Fold in bread cubes and pecans.

Tap floating bread cubes with a spoon to submerge them as much as possible into the custard.  Cover and refrigerate for 2 hours.

Preheat oven to 350F.  Generously butter the 12 wells of a muffin tin with 1 TBSP butter.

Spoon bread and custard evenly into the 12 wells.

Bake for 30-35 minutes; until the centers are firm.

Serve with a spoonful or two or three of melted vanilla ice cream.  If you want to be all fancy, call this melted ice cream Creme Anglaise.  (They are essentially the same thing!)  The tops are crisp, the centers creamy and soft and yummy, with a lovely pecan crunch.

Michael and I enjoyed the fresh, slightly tart flavor of red raspberries with the yummy just-sweet-enough, cinnamon-y bread pudding.  I’m also loving the perfect portions created using the muffin tin; just enough to have that comfort food pampering, not enough to sabotage the efforts to eat more healthily.

I think just a bit of butterscotch or caramel sauce would also be yummy…or a scoop of ice cream….or strawberries….or with a late harvest riesling….or maybe just a quick zap in the microwave later for a midnight snack!  Hope you enjoy these, Sonia–did you notice Aunt Katrine’s plates?!  ❤

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Green Chile and Cheese Strata

The grocery store I shop most often has a couple of clearance areas.  One has dented cannned goods and seasonal leftovers, the other has baked goods nearing their expiration date.  I just can’t resist half-price artisan breads; so wonderful to have them on hand for soups and such.  Sometimes this results in leftover partial loaves, which are perfect for yummy breakfast stratas!

Stratas are super easy to make and are super flexible ingredient-wise, but must be put together the night before you plan to serve them.

For an 8×8 strata:

  • approximately 1/2 loaf leftover bread 
  • 1/4 cup finely chopped onion
  • 1 can chopped green chiles (I’d use two cans if you don’t use pepper jack cheese.) 
  • 5 eggs
  • 1 1/2 cups half and half
  • 2 cups shredded cheese (I used pepper jack–yum!)

Start by thinly slicing the bread.

Layer half of the bread, tearing it to fill in holes, in a buttered 8×8 pan.

Saute the onions in a bit of oil until translucent.

Stir in green chiles.

Spread half of the green chile mixture over the bread.

Next, spread half of the shredded cheese.

Follow with another bread layer, then chiles, then cheese.

Whisk together eggs and half and half.  Pour over the layers as evenly as possible.

Cover with plastic wrap.  The wrap needs to touch the surface of the strata.

Place another 8×8 pan on the plastic wrapped surface of the strata and weight with a couple cans of veggies or dried beans.  This allows the bread to become thoroughly saturated with the custard.  Refrigerate over night.

Preheat oven to 350F.  Bake strata 50-60 minutes, or until puffed, pulling away from the edges and golden.

Cut into squares and enjoy the melty, yummy wonderfulness.

Oh yeah.  The perfect breakfast bite. 

Stratas are great for overnight guests, great to take for a potluck brunch, and awesome left over.  Microwave cold pieces of baked strata for a quick breakfast the next day!

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Celine’s Swedish-Style Meatballs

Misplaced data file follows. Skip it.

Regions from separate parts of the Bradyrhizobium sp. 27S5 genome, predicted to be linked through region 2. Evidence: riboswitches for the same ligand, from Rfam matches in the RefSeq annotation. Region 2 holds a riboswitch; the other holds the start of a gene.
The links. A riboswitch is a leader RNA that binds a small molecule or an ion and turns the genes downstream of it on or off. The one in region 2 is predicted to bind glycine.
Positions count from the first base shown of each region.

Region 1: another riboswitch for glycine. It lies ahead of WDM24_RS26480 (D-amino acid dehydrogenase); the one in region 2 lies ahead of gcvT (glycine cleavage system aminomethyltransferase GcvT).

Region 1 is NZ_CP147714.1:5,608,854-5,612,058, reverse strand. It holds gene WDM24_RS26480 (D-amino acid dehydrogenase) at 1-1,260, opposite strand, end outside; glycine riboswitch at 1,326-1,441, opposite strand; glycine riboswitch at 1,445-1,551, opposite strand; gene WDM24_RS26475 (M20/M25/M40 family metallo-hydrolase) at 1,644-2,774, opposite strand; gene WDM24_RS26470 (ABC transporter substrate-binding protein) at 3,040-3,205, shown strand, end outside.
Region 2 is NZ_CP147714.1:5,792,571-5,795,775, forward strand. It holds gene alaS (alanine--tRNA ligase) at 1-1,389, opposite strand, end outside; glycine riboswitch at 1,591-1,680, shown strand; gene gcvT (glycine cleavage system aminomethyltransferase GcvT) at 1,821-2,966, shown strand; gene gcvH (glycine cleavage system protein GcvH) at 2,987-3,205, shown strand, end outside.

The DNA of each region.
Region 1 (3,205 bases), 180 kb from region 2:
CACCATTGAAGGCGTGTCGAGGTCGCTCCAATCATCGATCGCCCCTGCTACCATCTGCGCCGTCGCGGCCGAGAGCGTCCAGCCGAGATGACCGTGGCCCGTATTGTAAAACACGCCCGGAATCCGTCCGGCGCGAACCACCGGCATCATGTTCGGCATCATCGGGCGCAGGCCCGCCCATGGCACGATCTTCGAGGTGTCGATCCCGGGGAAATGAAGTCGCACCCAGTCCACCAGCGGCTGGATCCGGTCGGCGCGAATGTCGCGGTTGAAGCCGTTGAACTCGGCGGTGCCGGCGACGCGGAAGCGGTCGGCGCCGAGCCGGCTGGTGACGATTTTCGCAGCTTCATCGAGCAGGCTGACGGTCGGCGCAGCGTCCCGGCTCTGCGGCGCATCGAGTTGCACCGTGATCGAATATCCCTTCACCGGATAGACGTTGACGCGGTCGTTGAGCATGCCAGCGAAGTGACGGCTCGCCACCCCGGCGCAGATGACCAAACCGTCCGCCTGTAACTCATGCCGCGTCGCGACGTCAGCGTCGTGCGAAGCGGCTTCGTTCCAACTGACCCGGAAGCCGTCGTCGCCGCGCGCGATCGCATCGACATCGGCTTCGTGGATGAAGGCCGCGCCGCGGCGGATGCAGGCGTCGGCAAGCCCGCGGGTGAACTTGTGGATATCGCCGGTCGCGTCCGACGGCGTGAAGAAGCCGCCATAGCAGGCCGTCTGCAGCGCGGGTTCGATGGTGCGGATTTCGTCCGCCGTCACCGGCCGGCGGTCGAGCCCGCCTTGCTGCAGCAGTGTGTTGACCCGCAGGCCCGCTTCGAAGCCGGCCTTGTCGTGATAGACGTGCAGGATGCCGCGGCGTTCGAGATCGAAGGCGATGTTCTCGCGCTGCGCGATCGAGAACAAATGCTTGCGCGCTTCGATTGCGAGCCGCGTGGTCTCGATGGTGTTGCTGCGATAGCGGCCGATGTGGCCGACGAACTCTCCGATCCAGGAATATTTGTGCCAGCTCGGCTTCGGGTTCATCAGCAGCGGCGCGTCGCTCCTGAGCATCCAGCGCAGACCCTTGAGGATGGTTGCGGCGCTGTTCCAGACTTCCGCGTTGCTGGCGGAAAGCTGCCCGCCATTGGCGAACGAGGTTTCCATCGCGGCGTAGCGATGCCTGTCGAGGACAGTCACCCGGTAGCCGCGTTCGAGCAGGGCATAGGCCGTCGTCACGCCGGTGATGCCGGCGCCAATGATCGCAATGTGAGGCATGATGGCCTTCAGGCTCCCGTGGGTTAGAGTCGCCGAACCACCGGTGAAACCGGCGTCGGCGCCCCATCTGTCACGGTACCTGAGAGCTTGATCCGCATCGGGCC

My mom made the best meatballs, and always served them with red sauce and pasta. However, these meatballs have a unique flavor–very un-Italian–and are cooked in an unusual way.  This got me to thinking they just might have Scandinavian roots.  Sure enough, the Swedish meatball recipes I found are made in a similar fashion and also include spices not normally associated with Italian meatballs.   I wonder if she knew, or if this is a recipe from the Scandinavian side of the family and she never even thought about it.  No matter, they are super tender and yummy!

Here’s what you’ll need to make meatballs just like Mom made ’em:

  • 1 pound burger  (Always hamburger while I was growing up.)
  • 2 slices of bread, soaked in water, wrung out and shredded
  • 1/4-1/2 cup finely chopped onion
  • 1/2 tsp mace
  • salt and pepper to taste
  • 1 egg
  • flour  to coat meatballs
  • 2 bay leaves

Start by soaking the bread in water. 

When the bread has soaked up all the water it can, wring it out, shred it and add it to a bowl with the burger, onion, mace, salt pepper and egg.

Using your hands, gently mix everything together just until combined.  Over-working raw meat will make it tight and tough.

I use a cookie scoop to make uniform-sized balls, forming them a bit in my hands.  Roll each one in flour.

Place meatballs in a large skillet with 1 TBSP butter and 1 TBSP oil.

Brown on all sides.  This will cause a loss of roundness, exactly how they always look.

When meatballs are browned all over, cover them with water, add bay leaves, bring to a boil, and simmer for 20 minutes.  The flour coating the meatballs will become a gravy coating!

Meanwhile, cook the pasta of your choice according to package directions.  Gently mix pasta, sauce and meatballs.

Serve some up on a plate,

add some finely grated parmesan cheese,

and have a bite of that tender, yummy meatball.

After reading other Swedish meatball recipes, I want to experiment a bit with Mom’s original recipe and serve them more Swedish-style.  The gravy of this recipe sounds the most enticing to me–it uses a bit of ligonberry preserves!  I also liked the idea of cardamom in the meatballs.  I don’t think Mom would mind a bit of tinkering for the sake of Scandinavian yumminess.

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Filed under comfort food, dinner, Food memories, Norwegian Foods, Potluck, recipe